During the endoscope-assisted technique, the endoscopy can be performed intra-operatively before, during and after tumour removal, to identify important microanatomical details not seen or not well seen through the microscope. Different techniques of image fusion between endoscope and microscope have been proposed over the years.40 Intra-operative bleeding can be adequately managed in trained hands. Furthermore, saline irrigation through the sheath of the endoscope keeps the operative field clean during tumour removal, thus reducing the need for bipolar coagulation. Thanks to the smaller craniotomy and the improved ability to differentiate the tumour from the neurovascular structures and to inspect the internal auditory canal, the endoscope could shorten operating time, preserve hearing and reduce the recurrence rate.

Endoscopic Ventricular Surgery

Ventricular neuroendoscopy represents an important addition in the management of intra- and para-ventricular brain tumours. It can be used to treat associated obstructive hydrocephalus, as an optical tool during microsurgical removal or as the sole visualising tool to biopsy or resect the lesion. At present the endoscopic technique is well established for the management of intraventricular lesions causing hydrocephalus, where tumour removal, third ventriculostomy and cerebrospinal fluid (CSF) sampling can be performed in the same procedure. In patients without hydrocephalus, neuronavigation and stereotaxy can guide the endoscope towards intraventricular or deep paraventricular lesions. Depending on the tumour’s characteristics (diameter, vascularisation), the endoscopic equipment and the surgeon’s skill, several tumours such as craniopharyngiomas, exophytic low-grade gliomas, subependymal giant cells astrocytomas, central neurocytomas and small choroid plexus tumours can be managed in selected cases.41–43 In the pure endoscopic procedure, the surgical corridor can be enlarged with an endoport.44 The endoscopic ventricular technique reduces the size of the cortectomy, avoids the dissection of the corpus callosum, allows a panoramic view of the ventricular cavity and improves the distinction between tumour and ependyma.

Future Possibilities

Over many generations of neurosurgery, the evolution of the optical devices went through several steps to get to the level of technology we are familiar with today. The naked eye was surpassed by the lens glasses and later by the microscope. The limits of microsurgical visualisation were overcome by the endoscope-assisted technique, and the pure endoscopic technique has disclosed new horizons. The microscope is and will continue to be essential for many neurosurgical procedures. However, in experienced hands and well-selected patients, the endoscope is a valuable adjunct to the surgical armamentarium.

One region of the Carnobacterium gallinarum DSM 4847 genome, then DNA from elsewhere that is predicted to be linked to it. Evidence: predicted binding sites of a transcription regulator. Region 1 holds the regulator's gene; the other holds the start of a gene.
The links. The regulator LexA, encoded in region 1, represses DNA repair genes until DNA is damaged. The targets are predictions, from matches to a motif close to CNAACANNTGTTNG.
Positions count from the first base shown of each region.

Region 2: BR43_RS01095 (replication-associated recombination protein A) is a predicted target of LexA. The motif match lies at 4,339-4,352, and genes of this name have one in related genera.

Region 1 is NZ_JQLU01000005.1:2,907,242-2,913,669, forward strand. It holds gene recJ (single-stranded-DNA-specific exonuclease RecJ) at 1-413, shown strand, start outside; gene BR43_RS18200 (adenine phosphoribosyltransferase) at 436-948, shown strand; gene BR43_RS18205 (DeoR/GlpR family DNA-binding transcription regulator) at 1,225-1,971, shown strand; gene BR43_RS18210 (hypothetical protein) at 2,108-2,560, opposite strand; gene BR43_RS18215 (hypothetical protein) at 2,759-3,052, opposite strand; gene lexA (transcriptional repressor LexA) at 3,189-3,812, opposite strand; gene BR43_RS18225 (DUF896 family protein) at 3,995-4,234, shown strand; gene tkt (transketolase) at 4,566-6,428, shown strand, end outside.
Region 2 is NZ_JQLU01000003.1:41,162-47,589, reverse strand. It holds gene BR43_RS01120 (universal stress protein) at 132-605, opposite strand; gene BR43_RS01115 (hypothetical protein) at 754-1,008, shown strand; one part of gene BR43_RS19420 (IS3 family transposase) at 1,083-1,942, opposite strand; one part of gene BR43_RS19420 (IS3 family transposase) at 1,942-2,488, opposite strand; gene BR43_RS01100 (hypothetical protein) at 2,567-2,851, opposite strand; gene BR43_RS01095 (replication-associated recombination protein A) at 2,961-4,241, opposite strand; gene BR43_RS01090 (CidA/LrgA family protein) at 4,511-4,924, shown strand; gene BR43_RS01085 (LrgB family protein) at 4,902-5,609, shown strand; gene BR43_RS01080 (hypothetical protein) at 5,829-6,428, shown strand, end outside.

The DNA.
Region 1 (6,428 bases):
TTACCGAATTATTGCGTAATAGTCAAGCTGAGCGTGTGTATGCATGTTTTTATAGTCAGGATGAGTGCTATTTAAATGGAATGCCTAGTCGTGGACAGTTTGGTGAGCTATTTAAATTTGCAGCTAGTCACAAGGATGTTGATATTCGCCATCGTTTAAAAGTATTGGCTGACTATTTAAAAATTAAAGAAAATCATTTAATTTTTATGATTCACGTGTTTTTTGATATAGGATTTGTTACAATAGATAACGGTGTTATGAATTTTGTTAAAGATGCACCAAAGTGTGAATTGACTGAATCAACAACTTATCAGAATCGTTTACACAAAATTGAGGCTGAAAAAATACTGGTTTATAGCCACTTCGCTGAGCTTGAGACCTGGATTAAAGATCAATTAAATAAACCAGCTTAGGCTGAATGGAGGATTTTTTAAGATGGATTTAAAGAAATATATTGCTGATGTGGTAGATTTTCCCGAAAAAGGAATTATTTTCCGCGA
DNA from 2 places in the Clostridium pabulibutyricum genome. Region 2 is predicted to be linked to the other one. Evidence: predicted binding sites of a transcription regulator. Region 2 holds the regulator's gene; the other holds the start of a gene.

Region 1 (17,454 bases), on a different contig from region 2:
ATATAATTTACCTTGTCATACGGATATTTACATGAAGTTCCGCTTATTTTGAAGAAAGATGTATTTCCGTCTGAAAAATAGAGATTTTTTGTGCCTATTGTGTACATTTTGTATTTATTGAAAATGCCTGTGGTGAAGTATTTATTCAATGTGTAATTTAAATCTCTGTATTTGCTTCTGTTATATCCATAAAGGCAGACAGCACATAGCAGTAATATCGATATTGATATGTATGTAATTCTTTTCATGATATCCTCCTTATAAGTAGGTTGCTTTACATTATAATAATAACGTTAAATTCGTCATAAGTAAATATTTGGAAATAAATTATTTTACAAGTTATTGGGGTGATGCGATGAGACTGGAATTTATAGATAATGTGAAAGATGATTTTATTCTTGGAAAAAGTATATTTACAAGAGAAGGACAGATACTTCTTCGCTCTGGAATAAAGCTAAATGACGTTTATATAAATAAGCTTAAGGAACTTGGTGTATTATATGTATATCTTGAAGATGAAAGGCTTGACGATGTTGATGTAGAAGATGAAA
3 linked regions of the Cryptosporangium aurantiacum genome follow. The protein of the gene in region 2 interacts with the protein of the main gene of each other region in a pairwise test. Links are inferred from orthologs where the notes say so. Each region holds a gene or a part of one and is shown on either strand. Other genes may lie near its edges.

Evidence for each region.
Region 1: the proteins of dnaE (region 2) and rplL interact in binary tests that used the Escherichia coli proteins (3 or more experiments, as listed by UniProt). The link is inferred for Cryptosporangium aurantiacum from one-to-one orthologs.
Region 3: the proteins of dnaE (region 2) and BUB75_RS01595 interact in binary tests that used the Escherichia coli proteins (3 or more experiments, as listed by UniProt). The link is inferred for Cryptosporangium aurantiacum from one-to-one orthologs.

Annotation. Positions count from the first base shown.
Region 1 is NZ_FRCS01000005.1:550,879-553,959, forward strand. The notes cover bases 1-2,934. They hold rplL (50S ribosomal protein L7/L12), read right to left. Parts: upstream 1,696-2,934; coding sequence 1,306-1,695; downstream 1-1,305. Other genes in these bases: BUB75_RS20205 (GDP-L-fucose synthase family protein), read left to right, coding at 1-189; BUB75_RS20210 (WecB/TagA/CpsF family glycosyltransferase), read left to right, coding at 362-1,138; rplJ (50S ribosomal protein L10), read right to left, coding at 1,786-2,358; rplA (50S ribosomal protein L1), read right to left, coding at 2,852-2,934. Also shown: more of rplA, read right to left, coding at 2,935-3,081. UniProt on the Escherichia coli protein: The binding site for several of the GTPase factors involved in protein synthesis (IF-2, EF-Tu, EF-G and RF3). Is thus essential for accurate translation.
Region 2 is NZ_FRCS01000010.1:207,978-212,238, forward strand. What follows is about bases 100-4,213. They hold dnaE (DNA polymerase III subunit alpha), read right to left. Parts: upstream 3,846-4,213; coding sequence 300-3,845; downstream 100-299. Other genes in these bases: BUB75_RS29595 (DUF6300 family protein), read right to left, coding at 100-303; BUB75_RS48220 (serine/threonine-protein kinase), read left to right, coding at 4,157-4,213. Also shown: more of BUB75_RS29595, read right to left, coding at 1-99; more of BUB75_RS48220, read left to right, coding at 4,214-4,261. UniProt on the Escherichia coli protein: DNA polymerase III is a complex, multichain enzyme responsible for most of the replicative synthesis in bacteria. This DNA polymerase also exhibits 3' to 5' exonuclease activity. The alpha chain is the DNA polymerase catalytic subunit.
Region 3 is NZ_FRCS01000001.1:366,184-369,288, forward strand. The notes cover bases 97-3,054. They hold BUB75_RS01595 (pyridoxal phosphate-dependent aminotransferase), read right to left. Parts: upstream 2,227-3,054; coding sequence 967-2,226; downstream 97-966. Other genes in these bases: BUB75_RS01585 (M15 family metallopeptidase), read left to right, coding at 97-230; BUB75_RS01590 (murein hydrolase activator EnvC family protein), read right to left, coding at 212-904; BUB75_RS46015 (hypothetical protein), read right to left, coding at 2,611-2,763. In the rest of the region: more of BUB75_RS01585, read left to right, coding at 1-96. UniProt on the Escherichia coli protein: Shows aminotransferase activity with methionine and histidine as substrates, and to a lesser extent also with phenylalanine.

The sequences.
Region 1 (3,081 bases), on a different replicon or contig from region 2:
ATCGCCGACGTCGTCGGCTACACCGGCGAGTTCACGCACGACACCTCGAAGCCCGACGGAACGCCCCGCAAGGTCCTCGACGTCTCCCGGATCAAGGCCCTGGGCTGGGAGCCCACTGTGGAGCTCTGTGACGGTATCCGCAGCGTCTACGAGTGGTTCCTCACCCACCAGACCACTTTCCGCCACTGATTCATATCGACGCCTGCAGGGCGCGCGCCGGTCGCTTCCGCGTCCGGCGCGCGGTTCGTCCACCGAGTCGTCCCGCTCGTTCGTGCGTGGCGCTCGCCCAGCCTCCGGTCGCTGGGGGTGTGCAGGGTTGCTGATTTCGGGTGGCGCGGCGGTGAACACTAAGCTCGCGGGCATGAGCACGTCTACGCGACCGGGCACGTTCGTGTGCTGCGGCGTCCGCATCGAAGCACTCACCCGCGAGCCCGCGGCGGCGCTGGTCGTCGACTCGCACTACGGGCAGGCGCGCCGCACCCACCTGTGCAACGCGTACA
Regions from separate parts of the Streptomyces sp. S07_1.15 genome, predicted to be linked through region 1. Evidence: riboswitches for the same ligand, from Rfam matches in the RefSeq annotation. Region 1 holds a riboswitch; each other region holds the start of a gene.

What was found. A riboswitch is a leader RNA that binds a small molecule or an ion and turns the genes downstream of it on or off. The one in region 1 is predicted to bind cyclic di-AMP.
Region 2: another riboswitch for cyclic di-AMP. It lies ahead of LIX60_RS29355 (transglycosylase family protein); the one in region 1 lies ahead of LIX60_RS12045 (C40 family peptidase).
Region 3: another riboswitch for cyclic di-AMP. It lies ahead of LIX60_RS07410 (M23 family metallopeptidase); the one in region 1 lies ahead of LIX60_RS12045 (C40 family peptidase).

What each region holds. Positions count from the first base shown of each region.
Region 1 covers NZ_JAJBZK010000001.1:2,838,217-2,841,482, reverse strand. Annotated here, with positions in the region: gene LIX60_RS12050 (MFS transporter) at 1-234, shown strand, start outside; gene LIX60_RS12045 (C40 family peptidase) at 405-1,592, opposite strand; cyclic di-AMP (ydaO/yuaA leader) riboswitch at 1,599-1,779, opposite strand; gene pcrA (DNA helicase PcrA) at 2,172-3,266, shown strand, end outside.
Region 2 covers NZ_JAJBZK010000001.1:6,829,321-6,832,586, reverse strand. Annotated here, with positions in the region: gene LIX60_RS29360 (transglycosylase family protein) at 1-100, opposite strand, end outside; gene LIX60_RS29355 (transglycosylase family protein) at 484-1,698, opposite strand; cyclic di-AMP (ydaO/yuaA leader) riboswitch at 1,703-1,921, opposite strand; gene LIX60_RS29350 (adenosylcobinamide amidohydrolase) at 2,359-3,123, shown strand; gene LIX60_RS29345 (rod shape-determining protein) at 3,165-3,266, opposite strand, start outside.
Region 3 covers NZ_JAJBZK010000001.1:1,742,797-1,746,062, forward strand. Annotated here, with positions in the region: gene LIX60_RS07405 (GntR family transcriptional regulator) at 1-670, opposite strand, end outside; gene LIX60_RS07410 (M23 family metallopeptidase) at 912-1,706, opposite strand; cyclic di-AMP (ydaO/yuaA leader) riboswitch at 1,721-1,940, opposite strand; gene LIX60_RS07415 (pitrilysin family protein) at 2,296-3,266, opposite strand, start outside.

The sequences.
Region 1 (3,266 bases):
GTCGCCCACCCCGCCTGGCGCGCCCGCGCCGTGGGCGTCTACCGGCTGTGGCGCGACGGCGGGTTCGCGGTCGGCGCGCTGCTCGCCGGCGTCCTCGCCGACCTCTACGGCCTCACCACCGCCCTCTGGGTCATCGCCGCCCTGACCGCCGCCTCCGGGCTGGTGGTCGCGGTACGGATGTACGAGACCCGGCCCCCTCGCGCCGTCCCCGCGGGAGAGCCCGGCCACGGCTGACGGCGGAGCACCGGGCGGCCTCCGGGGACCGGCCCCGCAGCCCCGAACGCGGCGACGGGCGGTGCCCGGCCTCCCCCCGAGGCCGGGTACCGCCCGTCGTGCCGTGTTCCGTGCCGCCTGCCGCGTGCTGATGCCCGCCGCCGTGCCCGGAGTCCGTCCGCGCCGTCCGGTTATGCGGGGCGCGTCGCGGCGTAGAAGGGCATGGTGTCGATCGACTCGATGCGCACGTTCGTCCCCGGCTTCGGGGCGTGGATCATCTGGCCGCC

Further development of endoscopic techniques will be driven by technological advances such as high-definition intra-operative digital imaging, 3D endoscopy, chip-stick technology (i.e. a small rigid fibrescope held like a suction cannula with a chip at its distal tip), integrated operating rooms, dedicated instruments, virtual reality systems and nanotechnology. Among the sophisticated features of modern integrated operating rooms, a package of advanced capabilities in telemedicine and live telesurgery allow surgeons to instantaneously view any procedure worldwide. This technology will further speed the dissemination of the endoscopic techniques: distance education courses can be organised and more experienced neurosurgeons can be called for consulting during surgery. 3D endoscopy will provide a sense of depth similar to that of the microscope, which most neurosurgeons are familiar with, thus encouraging them to practise endoscope-assisted procedures when necessary. Virtual imaging will flank cadaver dissection in training laboratories, and one day a robot-like system may exist that operates in an up-to-date virtual space. Nanotechnologies applied to endoscopy procedures will allow further minimalisation of the imaging apparatus, irrigation and light source. Furthermore, new instruments may use nanosensors for in vivo realtime histopathology of lesions and may permit implantation of antineoplastic agents tailored to the tumours of patients. The advances of medical and radiation treatments will optimise the results of surgery and improve long-term benefits. Recent international congresses on endoscopy featured the concept of interactive dialogue among neurosurgeons, researchers and healthcare leaders, thus providing a basis for active co-operation and further developments.45 Technological innovations will certainly expand our ability to improve patient care and long-term outcomes. ■